Digital photo frames have been around for a while, but they haven't taken off nearly as fast as the digital photo market. The combination of high prices and mediocre image quality has hurt their growth. However, that's changing as prices come down for higher-resolution displays that serve up sharper pictures as well as convenient features more suited to digital camera users. Philips's entry, the Digital Photo Display 7FF1, is a compact, sleek model that's part of this new breed of digital photo frame. And while it's not cheap, it largely delivers on the promise this type of accessory offers.
The frame looks a lot like a mini version of the display on Apple's original iMac flat-panel all-in-one computers, with a clear frame around a white border that surrounds the 5.4-by-3.6-inch, 133ppi LCD panel. From a viewing perspective, a black border around the display is preferable because it increases the perceived contrast and makes the picture pop a little more. But this is a minor gripe; we really like the look of the frame, which also comes in a wood-tone version for those looking for a less modern, more traditionally styled frame. The adjustable--and removable--stand on its back lets you set the frame either vertically or horizontally on a table or other surface.
The 16-bit (65,536 potential colors) display has 12MB of memory built into it, which allows you to store between 50 and 80 photos--internally. Additionally, around back you'll find slots for CompactFlash, SD, MMC, and Memory Stick memory cards, which give you the ability to display hundreds or even thousands of photos. You can choose to leave the images on the card or transfer however many will fit into the display's remaining internal memory. A USB port, also on the back, lets you upload photos from a USB flash drive or straight from your camera, as long as the latter allows peer-to-peer transfer.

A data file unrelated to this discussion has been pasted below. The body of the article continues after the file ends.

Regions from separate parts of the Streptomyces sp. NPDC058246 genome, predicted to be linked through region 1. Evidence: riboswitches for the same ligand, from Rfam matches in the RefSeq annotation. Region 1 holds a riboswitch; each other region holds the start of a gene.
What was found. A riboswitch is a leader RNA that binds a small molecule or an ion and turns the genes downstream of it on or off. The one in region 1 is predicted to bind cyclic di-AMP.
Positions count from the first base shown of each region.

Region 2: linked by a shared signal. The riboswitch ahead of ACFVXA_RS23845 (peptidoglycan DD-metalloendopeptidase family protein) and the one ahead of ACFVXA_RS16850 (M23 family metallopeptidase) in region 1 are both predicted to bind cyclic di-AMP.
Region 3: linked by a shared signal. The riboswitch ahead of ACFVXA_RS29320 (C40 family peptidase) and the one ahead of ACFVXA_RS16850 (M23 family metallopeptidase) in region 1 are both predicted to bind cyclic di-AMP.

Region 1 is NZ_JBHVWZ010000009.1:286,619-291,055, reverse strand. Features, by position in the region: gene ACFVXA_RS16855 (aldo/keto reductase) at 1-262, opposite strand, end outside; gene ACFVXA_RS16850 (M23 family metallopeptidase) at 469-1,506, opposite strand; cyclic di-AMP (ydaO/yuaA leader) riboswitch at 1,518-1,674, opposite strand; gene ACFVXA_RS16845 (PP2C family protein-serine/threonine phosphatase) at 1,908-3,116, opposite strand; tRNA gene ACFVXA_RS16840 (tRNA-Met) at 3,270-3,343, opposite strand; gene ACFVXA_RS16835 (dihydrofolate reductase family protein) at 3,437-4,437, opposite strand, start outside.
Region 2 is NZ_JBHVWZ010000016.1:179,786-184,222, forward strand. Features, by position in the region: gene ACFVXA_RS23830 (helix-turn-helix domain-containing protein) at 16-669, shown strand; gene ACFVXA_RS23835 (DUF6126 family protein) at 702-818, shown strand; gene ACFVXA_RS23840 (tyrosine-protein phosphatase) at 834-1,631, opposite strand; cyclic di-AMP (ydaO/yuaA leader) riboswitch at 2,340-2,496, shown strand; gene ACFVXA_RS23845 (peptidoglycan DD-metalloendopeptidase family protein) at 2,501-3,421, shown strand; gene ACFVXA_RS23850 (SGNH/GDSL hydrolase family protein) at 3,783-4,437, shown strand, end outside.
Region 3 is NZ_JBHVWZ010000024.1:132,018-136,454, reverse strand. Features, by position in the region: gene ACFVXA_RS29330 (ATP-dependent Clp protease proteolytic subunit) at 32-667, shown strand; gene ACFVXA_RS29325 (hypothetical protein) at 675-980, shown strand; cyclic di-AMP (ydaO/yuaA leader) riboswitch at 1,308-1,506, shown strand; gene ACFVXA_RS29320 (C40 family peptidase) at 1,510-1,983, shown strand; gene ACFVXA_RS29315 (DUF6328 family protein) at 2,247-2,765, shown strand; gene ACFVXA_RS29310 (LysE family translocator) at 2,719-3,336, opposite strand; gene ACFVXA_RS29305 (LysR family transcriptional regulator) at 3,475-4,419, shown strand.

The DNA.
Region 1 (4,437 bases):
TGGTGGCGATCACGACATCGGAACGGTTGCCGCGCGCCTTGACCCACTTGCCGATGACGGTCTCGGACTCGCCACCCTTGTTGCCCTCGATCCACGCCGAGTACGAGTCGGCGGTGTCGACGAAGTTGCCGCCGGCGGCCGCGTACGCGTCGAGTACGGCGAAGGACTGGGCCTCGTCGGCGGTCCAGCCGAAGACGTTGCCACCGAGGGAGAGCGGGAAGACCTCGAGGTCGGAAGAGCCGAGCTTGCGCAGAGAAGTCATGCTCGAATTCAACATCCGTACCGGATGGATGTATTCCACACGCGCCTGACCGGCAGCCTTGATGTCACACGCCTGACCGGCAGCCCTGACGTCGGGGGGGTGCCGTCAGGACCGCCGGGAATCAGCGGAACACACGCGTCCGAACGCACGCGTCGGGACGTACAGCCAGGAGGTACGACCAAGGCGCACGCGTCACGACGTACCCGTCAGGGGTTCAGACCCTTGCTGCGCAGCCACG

The one small advantage to transferring the photos to the display's internal memory is that as part of the copying process, the unit automatically resizes the images to the size of the display (720x540). For instance, we shot some images with an Olympus Evolt 500 dSLR that started out with resolutions of 3,264x2,448 that were subsequently trimmed down. However, the only real impact of the smaller file sizes is that transition effects in slide-show mode--you can select between none, fade, slide, scroll, snake, or random--work more smoothly. In other words, if you have a fairly high-capacity memory card (512MB or more), you're probably better off just loading the card with photos and leaving it in the display.